We need golden year goals
One of the biggest challenges in the pension fund space is the lack of a clear income goal for retirement, an industry expert argues.
Shaun Levitan, chief operating officer of liability-driven investment manager Colourfield, says most defined contribution funds in South Africa lack a clear income-goal focus for individual members.
“If you are in a fund, do you re- ally know what you are on track for [to receive as an income in retirement?”
He believes the behavior of members could improve if they considered retirement savings in terms of an income target, not one large pot of money.
In the context of individual fund members in a defined contribution environment (where members carry the investment and longevity risk) the term goals- based investing is more prevalent.
Levitan says most people are unengaged with their retirement in the early stages of their careers. People in their 30s can’t be expected to know how much money they need in retirement. Moreover, any good retirement system would do that on their behalf, he says. Ultimately, there does come a point where people do become engaged.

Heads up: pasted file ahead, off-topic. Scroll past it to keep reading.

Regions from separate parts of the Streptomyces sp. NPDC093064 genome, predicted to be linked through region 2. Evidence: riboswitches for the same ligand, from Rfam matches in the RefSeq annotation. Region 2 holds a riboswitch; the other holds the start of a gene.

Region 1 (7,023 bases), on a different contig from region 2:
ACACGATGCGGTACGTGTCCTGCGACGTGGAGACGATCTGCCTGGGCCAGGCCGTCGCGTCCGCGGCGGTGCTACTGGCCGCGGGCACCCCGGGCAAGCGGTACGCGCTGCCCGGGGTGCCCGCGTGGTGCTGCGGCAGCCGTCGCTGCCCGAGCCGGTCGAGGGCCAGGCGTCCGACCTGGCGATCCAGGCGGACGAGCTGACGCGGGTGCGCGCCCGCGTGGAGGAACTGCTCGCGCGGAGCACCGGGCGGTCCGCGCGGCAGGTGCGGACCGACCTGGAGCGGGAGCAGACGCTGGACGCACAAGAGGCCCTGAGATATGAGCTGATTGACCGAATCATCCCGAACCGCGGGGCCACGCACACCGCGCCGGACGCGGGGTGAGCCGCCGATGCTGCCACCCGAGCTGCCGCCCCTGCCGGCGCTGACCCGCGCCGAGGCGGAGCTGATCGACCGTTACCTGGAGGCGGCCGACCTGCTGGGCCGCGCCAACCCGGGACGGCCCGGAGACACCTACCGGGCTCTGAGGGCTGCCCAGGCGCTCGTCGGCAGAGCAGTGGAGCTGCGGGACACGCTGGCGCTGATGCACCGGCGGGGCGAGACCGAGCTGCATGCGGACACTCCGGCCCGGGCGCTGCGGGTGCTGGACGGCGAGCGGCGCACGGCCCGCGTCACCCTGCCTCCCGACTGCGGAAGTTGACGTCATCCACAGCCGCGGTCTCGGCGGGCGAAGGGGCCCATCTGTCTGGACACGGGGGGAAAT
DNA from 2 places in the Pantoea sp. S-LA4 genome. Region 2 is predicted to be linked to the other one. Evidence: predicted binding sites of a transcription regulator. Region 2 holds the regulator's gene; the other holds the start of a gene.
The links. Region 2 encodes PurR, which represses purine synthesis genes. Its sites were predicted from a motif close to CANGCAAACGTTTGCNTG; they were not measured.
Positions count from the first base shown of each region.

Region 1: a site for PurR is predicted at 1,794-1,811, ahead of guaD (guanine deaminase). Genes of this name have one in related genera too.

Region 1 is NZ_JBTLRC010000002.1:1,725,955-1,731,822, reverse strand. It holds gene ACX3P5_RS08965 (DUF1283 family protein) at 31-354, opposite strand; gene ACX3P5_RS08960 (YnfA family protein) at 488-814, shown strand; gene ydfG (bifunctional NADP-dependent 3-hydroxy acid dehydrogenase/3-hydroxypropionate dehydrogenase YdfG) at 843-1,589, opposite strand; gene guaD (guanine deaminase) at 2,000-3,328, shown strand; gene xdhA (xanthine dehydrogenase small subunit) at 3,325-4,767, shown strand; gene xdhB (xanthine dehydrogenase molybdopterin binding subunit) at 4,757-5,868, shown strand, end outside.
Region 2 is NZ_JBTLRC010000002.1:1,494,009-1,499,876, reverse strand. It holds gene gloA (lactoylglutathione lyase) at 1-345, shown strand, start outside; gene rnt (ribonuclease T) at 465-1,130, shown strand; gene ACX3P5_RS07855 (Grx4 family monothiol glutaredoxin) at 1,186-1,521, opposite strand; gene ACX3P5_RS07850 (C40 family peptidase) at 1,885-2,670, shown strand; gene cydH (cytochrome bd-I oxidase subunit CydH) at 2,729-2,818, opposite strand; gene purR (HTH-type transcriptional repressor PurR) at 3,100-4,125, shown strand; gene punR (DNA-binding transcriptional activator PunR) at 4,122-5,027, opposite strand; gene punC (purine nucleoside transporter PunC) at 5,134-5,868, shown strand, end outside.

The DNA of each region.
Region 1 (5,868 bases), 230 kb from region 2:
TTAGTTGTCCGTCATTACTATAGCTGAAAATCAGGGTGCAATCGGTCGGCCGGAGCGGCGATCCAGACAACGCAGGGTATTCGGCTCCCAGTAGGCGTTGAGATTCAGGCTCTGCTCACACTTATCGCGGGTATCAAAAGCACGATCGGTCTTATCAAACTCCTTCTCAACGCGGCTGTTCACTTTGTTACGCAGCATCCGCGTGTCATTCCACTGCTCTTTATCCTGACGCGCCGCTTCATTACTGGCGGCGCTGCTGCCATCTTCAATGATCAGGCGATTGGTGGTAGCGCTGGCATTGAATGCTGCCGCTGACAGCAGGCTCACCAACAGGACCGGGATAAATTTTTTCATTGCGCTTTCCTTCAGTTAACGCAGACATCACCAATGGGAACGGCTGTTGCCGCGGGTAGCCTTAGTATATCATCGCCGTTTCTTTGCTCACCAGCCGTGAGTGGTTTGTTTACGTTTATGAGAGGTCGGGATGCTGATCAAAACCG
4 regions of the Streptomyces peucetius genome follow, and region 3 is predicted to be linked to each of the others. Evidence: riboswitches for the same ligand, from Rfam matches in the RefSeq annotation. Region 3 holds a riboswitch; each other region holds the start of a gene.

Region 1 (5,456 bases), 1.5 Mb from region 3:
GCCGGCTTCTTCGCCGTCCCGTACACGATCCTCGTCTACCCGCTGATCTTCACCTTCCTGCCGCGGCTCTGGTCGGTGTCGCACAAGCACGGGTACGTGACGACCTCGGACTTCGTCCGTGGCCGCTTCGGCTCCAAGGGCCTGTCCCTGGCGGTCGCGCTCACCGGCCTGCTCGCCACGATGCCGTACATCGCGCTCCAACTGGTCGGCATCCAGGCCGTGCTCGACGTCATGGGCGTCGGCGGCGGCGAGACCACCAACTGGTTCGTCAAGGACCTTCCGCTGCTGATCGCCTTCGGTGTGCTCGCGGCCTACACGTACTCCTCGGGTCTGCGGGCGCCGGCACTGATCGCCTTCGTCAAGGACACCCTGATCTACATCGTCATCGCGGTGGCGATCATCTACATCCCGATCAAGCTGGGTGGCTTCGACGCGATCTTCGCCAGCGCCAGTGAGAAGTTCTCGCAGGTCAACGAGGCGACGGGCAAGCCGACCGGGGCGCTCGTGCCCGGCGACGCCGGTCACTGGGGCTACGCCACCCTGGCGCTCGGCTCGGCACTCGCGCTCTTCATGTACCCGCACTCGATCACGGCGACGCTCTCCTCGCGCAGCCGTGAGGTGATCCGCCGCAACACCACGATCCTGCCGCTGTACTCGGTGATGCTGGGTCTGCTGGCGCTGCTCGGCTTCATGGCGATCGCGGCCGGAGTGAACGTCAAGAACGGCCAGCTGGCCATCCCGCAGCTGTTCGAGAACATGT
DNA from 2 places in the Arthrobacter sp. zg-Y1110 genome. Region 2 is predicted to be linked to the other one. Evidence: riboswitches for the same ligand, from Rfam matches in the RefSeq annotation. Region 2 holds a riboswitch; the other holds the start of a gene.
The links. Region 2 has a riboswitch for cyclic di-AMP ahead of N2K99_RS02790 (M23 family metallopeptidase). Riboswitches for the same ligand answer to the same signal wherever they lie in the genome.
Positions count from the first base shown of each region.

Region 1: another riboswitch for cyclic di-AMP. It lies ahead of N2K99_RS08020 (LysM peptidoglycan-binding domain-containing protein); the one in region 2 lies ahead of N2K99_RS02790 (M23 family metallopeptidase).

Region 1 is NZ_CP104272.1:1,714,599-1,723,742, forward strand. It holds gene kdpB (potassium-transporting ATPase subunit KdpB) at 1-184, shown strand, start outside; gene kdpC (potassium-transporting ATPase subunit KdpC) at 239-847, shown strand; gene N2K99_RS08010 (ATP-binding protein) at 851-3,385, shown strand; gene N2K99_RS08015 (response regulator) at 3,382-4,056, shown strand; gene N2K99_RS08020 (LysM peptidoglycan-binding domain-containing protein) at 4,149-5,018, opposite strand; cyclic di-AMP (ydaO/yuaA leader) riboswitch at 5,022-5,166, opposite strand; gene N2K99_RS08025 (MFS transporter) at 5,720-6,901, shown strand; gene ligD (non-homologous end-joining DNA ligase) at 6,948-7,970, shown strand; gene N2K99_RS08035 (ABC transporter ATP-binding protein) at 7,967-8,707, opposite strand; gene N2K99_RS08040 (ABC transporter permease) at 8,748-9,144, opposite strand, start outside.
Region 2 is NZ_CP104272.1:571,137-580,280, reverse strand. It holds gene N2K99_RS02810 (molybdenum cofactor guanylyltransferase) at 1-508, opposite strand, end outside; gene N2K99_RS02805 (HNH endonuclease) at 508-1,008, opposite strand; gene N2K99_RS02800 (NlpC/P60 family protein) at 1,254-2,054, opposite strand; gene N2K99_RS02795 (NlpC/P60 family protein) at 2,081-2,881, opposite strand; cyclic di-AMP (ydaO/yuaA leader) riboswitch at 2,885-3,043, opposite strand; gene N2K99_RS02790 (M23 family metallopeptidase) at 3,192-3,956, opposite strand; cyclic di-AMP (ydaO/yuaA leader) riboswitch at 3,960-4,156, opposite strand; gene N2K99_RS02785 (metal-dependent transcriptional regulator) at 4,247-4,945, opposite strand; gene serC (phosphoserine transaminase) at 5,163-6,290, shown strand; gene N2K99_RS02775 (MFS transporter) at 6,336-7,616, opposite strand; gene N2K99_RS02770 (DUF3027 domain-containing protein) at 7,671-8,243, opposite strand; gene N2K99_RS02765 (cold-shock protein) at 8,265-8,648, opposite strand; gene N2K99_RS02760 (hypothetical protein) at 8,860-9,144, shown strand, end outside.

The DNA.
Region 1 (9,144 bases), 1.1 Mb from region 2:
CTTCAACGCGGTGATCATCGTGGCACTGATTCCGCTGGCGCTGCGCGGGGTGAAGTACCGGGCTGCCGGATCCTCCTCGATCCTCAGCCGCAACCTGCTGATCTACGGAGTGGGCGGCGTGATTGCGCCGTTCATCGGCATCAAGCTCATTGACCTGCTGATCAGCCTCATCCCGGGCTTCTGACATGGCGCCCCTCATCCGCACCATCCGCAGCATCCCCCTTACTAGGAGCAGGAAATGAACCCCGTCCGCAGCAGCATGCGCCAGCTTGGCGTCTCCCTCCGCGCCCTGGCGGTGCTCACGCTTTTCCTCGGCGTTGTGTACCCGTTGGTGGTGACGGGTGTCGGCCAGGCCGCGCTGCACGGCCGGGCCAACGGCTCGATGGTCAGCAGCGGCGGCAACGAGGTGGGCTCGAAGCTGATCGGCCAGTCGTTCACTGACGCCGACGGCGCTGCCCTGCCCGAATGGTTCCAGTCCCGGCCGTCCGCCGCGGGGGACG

“At that point you really want the tools to be available for them to be able to do more than what is really a default that is being chosen by a board of trustees.”
It is fairly easy for an actuary to calculate what the cost would be of buying an annuity at some future date that would provide for a particular level of income. The actuary would also be able to determine whether the specific member is on track to buy that in- come, Levitan says.
For example: The individual might need R25 000 a month in retirement, but is only on track to get R12 500. This would create a much more sobering picture than an aggregate fund where a million or two looks like a lot of money but, in a retirement context, is not. (CO)
If you are in a fund, do you really know what you are on track for?
Shaun Levitan Colourfield chief operating officer